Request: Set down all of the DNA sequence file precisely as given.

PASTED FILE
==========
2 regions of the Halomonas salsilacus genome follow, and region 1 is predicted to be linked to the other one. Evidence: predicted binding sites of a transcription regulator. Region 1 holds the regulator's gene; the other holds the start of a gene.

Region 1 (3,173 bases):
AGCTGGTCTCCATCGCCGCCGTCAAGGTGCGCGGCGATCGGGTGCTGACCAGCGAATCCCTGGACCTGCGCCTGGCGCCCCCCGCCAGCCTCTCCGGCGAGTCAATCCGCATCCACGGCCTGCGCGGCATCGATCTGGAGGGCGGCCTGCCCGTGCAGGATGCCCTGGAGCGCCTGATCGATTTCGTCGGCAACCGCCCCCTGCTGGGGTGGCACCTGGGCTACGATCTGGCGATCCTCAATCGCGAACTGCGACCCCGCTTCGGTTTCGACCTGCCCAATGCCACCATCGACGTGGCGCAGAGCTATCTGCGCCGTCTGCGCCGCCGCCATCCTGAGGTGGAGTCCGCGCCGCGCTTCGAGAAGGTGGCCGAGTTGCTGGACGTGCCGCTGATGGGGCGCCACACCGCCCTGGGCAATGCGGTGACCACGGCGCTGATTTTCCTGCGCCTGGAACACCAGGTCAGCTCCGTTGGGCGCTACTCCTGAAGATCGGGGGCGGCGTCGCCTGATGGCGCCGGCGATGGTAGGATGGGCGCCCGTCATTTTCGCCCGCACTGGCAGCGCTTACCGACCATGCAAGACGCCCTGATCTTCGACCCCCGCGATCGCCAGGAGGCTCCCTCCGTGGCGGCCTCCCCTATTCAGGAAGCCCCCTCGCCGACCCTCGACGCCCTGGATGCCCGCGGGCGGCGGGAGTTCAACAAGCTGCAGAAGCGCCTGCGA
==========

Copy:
2 regions of the Halomonas salsilacus genome follow, and region 1 is predicted to be linked to the other one. Evidence: predicted binding sites of a transcription regulator. Region 1 holds the regulator's gene; the other holds the start of a gene.

Region 1 (3,173 bases):
AGCTGGTCTCCATCGCCGCCGTCAAGGTGCGCGGCGATCGGGTGCTGACCAGCGAATCCCTGGACCTGCGCCTGGCGCCCCCCGCCAGCCTCTCCGGCGAGTCAATCCGCATCCACGGCCTGCGCGGCATCGATCTGGAGGGCGGCCTGCCCGTGCAGGATGCCCTGGAGCGCCTGATCGATTTCGTCGGCAACCGCCCCCTGCTGGGGTGGCACCTGGGCTACGATCTGGCGATCCTCAATCGCGAACTGCGACCCCGCTTCGGTTTCGACCTGCCCAATGCCACCATCGACGTGGCGCAGAGCTATCTGCGCCGTCTGCGCCGCCGCCATCCTGAGGTGGAGTCCGCGCCGCGCTTCGAGAAGGTGGCCGAGTTGCTGGACGTGCCGCTGATGGGGCGCCACACCGCCCTGGGCAATGCGGTGACCACGGCGCTGATTTTCCTGCGCCTGGAACACCAGGTCAGCTCCGTTGGGCGCTACTCCTGAAGATCGGGGGCGGCGTCGCCTGATGGCGCCGGCGATGGTAGGATGGGCGCCCGTCATTTTCGCCCGCACTGGCAGCGCTTACCGACCATGCAAGACGCCCTGATCTTCGACCCCCGCGATCGCCAGGAGGCTCCCTCCGTGGCGGCCTCCCCTATTCAGGAAGCCCCCTCGCCGACCCTCGACGCCCTGGATGCCCGCGGGCGGCGGGAGTTCAACAAGCTGCAGAAGCGCCTGCGA